Reading comics has led me deeper into what people think of as ‘serious’ literature too. (And that’s a debate for another place and time. Suffice to say I think of comics as being serious literature every bit as much as Tolstoy or Dryden.) It has reinvigorated my reading of Shakespeare, made me want to read and re-read the mythologies I read as a child, made me investigate further into science, religion, politics, art, music, all so I could fully appreciate the stories I was so drawn into. If I ever go back into academic study I want to write my thesis on comics and gender.
Well, now I have two young daughters and a baby son and I am more passionate than ever about comics because I want my kids to learn to love them too.
And that brings me, in a very roundabout way to the current discussion.
People are talking about this idea of a comic for girls and of course, this is framed around the idea of the old girls’ comics like Bunty and Jinnty and other things ending with ‘ty’ which I never read and probably would never have touched as a child.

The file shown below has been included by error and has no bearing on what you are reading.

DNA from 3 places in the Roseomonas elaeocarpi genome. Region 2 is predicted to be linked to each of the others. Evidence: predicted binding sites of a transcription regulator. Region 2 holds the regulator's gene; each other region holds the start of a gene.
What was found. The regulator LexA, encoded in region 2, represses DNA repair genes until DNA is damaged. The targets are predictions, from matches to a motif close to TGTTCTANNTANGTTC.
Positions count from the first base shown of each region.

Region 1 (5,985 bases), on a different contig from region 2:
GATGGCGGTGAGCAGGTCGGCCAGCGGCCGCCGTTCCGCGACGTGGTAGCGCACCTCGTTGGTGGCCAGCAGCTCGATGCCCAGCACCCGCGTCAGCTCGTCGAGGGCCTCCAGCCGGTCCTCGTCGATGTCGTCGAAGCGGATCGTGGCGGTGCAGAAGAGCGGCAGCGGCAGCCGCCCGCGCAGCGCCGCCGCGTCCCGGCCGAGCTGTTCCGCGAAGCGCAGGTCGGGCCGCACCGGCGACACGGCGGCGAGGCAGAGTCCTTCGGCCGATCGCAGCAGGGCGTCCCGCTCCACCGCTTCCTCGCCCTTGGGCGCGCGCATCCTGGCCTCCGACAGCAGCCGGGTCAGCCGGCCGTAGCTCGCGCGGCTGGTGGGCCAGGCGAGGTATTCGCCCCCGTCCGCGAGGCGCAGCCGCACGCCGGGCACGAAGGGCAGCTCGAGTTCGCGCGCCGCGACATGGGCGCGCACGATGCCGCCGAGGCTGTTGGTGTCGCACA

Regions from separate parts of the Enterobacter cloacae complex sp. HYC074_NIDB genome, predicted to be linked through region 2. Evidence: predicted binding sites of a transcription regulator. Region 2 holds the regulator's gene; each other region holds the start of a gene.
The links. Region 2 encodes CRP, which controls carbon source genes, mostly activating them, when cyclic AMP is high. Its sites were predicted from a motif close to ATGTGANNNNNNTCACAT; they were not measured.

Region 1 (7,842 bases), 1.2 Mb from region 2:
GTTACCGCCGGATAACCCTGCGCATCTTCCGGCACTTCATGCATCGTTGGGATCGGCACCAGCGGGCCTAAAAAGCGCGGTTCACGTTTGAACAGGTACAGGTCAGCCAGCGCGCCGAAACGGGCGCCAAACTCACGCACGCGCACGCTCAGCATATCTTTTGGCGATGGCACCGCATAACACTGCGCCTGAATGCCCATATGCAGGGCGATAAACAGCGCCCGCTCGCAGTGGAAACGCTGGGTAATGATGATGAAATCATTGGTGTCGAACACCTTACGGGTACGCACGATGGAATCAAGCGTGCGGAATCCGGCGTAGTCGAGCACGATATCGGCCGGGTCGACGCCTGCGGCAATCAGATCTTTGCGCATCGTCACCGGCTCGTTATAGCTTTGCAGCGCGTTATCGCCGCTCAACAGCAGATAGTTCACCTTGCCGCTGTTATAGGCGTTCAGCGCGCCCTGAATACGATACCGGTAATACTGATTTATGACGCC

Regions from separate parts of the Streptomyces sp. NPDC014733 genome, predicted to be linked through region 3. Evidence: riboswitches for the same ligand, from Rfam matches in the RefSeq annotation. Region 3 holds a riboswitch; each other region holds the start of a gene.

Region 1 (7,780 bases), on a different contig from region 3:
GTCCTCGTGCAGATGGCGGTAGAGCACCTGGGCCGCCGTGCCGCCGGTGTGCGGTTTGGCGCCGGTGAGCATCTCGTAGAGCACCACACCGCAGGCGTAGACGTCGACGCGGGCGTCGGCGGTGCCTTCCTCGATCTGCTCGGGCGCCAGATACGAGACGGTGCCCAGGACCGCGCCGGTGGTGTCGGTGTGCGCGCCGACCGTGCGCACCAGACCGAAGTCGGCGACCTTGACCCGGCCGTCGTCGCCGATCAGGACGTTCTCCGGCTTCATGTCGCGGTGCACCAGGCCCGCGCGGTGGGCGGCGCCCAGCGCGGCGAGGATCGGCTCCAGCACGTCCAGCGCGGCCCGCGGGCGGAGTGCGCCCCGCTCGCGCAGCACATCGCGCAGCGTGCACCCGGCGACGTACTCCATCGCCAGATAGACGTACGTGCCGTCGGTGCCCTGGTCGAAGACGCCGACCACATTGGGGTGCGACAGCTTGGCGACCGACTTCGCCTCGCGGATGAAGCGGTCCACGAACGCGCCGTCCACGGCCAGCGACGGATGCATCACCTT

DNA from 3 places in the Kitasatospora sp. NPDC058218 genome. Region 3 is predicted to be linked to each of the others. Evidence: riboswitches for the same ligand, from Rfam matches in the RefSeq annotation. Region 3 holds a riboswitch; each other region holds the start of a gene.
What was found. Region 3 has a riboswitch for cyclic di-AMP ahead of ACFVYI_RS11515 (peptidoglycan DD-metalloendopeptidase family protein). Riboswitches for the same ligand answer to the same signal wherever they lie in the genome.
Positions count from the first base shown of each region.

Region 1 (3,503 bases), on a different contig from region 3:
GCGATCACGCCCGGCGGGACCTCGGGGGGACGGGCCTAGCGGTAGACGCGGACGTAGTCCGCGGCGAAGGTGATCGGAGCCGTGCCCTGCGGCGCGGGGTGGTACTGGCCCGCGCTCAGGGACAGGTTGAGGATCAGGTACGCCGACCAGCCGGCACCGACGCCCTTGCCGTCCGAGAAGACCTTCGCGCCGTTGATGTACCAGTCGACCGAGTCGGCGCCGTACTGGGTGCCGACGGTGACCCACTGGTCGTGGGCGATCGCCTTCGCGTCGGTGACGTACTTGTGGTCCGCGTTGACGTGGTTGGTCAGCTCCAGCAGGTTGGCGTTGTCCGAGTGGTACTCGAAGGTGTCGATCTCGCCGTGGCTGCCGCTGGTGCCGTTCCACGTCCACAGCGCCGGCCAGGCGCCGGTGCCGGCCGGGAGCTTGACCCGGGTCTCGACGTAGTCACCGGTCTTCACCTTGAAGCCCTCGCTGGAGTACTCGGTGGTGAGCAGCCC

I know that what people are talking about is a more modern, up to date and less offensively stereotyped version thereof. Stories from YA authors and comic writers and artists with a wide scope of appeal but focused on a perceived readership of girls. And it’s wonderful that we’re having this discussion about girls and comics and getting them reading –and hopefully making- comics. Girls SHOULD feel comfortable to read comics if they want to.
And yet I feel a sense of hesitation and concern over this concept of a new comic for girls. Bear with me while I try to nut this out.